The invisible three washed themselves in the Great Middle Sea, stopping for food and sleep where-ever it was offered. They would walk up the long rubble tracks of Jousen farms to the communes in the centre of the flowing golden grain districts, looking skeletal and smelling earthy. The Jousen were always twice as tall and thin this far south, and they were not nearly as clothed as their more northern brothers and sisters. While they still wore desert-goggles with lenses fashioned from brown glass pulled from the desert sand, they moved around their crops with relatively naked heads - just as pitch black as their hands, hair shaved close to the scalp. They were like spiders, limbs bone-thin and knobbly at the elbows and knees, hips pronounced like cliffs.

Their huts were made of mud, mottled and red, smoke rose out of them occasionally, and at night the fires inside and out cast shivering shadows that licked at the fields.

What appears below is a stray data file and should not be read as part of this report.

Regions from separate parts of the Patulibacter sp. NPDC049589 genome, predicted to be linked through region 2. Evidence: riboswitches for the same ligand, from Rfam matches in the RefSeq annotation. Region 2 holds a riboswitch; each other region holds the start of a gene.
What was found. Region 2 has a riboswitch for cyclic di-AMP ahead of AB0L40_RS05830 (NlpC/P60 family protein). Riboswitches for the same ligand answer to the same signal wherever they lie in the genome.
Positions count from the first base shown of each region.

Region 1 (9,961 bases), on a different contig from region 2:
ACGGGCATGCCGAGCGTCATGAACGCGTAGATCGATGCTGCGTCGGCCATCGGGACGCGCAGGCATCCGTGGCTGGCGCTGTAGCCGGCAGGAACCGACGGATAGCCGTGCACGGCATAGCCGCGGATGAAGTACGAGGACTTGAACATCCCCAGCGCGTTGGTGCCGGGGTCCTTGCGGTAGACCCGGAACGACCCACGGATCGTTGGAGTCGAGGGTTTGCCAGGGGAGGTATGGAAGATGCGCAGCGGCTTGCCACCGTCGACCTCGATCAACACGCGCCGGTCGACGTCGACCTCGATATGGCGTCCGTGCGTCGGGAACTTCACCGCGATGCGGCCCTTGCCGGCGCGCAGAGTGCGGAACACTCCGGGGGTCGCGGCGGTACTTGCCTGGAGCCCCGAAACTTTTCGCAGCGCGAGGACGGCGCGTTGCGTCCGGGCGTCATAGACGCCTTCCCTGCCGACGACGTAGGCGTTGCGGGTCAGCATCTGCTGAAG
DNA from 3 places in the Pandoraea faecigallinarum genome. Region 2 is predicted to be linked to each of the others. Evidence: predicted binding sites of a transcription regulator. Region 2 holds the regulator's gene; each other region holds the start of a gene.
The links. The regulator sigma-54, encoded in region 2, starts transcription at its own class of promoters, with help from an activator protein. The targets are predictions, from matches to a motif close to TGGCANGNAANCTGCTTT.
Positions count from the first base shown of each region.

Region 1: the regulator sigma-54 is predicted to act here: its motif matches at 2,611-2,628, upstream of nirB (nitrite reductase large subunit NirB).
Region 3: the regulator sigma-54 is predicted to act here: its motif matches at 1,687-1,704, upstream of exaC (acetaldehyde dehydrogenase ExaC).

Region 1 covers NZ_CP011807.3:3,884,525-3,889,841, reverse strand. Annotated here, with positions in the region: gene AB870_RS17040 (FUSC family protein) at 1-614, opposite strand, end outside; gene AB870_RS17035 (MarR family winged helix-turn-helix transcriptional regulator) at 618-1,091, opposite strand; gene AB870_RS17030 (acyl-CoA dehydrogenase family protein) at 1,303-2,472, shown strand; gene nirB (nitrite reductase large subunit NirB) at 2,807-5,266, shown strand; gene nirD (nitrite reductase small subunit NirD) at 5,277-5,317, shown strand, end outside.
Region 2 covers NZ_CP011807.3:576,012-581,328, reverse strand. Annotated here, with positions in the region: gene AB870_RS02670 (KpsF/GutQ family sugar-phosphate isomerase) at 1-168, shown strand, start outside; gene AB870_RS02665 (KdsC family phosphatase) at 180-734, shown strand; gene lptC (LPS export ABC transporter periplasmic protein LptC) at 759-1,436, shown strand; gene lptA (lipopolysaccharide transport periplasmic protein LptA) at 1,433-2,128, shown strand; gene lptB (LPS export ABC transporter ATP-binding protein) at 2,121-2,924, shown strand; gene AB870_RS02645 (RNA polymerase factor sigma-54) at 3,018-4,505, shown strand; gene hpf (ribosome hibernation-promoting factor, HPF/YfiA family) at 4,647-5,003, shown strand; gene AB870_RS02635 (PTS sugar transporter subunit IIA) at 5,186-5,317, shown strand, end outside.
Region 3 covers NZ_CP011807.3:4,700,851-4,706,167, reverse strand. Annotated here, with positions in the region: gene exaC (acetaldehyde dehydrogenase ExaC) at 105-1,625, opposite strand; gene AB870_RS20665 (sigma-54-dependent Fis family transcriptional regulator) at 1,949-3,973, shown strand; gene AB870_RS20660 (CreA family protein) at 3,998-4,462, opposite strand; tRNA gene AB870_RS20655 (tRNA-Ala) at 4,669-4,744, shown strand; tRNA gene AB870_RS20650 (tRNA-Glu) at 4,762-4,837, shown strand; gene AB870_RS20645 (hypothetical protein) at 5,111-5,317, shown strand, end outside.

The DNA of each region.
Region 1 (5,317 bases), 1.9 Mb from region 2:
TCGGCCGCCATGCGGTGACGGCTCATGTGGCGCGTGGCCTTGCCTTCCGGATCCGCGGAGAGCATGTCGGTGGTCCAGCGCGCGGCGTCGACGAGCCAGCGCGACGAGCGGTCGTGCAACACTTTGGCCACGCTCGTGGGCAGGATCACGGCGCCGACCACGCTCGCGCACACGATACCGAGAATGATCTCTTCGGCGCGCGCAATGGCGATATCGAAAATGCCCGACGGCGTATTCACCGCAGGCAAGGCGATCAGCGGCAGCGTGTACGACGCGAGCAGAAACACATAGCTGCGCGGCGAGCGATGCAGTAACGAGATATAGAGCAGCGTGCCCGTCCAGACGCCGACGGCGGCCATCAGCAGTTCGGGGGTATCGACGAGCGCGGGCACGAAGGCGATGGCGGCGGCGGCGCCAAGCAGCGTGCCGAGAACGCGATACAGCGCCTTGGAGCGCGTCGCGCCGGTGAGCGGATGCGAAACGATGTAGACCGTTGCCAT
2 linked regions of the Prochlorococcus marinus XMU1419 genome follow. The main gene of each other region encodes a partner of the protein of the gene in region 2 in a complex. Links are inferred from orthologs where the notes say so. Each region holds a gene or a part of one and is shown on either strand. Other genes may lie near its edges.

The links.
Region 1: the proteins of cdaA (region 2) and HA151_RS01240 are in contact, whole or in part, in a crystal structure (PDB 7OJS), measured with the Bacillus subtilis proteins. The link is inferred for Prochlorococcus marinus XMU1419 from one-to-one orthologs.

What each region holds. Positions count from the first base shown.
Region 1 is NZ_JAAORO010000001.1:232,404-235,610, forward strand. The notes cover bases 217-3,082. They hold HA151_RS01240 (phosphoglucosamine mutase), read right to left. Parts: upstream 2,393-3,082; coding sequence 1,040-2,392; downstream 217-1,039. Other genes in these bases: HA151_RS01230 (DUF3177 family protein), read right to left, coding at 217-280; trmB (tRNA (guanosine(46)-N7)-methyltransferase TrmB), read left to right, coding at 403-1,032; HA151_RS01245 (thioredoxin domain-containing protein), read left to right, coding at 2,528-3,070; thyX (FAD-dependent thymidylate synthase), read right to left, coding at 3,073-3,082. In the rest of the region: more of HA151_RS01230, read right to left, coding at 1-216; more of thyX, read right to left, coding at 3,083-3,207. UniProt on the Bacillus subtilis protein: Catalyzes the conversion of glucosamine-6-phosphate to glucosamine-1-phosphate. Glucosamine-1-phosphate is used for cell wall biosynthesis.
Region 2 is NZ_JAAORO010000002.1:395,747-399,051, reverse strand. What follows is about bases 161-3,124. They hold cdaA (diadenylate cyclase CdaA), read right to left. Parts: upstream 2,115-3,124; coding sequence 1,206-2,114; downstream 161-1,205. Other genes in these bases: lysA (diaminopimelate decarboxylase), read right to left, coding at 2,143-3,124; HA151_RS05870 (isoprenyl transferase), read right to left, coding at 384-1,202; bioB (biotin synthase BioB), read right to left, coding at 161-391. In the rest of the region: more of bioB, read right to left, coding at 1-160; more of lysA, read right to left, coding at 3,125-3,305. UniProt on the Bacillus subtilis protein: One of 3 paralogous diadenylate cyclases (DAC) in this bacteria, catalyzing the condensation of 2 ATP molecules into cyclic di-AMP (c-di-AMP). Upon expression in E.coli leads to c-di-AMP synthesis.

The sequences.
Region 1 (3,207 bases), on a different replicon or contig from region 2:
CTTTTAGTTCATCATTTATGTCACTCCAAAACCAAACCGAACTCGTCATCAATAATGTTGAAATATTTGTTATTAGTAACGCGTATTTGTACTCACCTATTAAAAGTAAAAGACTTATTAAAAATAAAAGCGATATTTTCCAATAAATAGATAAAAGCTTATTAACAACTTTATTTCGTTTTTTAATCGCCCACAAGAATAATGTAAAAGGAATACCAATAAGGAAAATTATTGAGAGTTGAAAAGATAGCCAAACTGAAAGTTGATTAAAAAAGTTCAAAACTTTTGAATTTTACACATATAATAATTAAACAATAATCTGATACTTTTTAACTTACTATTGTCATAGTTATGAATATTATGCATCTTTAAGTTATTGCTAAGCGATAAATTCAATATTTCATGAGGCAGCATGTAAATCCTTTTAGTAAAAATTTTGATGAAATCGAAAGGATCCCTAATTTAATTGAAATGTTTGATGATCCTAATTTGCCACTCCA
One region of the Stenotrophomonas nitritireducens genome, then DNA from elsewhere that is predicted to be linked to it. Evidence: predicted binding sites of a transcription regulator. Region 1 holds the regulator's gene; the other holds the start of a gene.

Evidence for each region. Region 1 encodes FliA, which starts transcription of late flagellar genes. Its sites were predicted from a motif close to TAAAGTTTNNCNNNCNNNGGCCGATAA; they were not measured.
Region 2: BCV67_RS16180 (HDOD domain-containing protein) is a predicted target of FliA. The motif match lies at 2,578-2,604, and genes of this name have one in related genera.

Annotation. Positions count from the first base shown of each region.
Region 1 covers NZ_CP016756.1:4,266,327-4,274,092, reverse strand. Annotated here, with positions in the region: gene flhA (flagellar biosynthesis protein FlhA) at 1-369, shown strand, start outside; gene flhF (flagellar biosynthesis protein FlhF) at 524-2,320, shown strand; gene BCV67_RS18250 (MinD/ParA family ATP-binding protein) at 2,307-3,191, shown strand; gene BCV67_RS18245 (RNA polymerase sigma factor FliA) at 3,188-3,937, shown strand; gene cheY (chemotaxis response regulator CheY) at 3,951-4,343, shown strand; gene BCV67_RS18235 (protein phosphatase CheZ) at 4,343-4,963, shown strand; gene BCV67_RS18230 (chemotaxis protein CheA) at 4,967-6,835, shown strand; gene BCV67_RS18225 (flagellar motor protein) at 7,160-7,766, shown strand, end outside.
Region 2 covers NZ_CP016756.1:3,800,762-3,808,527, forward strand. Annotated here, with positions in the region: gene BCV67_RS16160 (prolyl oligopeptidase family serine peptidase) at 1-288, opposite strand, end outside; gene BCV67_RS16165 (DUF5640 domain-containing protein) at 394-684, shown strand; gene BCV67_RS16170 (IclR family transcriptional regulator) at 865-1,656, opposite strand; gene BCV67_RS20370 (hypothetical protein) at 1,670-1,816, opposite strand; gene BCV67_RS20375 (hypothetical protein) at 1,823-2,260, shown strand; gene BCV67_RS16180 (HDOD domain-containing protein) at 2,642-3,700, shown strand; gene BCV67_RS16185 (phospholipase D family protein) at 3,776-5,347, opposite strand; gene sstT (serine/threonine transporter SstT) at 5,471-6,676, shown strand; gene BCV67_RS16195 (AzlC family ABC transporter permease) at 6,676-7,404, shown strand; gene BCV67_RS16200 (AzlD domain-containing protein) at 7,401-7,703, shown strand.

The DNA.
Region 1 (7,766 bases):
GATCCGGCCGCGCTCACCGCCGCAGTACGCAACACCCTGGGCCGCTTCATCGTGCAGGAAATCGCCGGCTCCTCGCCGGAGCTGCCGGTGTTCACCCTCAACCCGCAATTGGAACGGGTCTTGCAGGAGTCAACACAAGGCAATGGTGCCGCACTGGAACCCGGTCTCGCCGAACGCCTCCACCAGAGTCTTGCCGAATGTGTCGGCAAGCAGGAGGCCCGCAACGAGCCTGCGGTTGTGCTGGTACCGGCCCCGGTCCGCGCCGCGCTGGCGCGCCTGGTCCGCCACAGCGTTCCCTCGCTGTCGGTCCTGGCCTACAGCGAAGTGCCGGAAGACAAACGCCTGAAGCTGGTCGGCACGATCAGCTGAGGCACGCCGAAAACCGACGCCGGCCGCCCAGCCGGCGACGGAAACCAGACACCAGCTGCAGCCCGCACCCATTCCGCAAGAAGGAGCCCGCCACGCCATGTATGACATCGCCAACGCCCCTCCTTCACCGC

Almost everything was conducted in silence out here. Everything was a function of existence, everything so obviously a circle of life and death, individual breaths taken perfect expressions and extensions of existence.

The alien three failed to disturb the blinding justice of the sun and the grain and the sickles.

“Do you have any water?” Foolio asked a Jou sickle-in-hand, crouched at the ground.

“Hello friend,” rasped the slow, thin, giant, and he gave Foolio his water.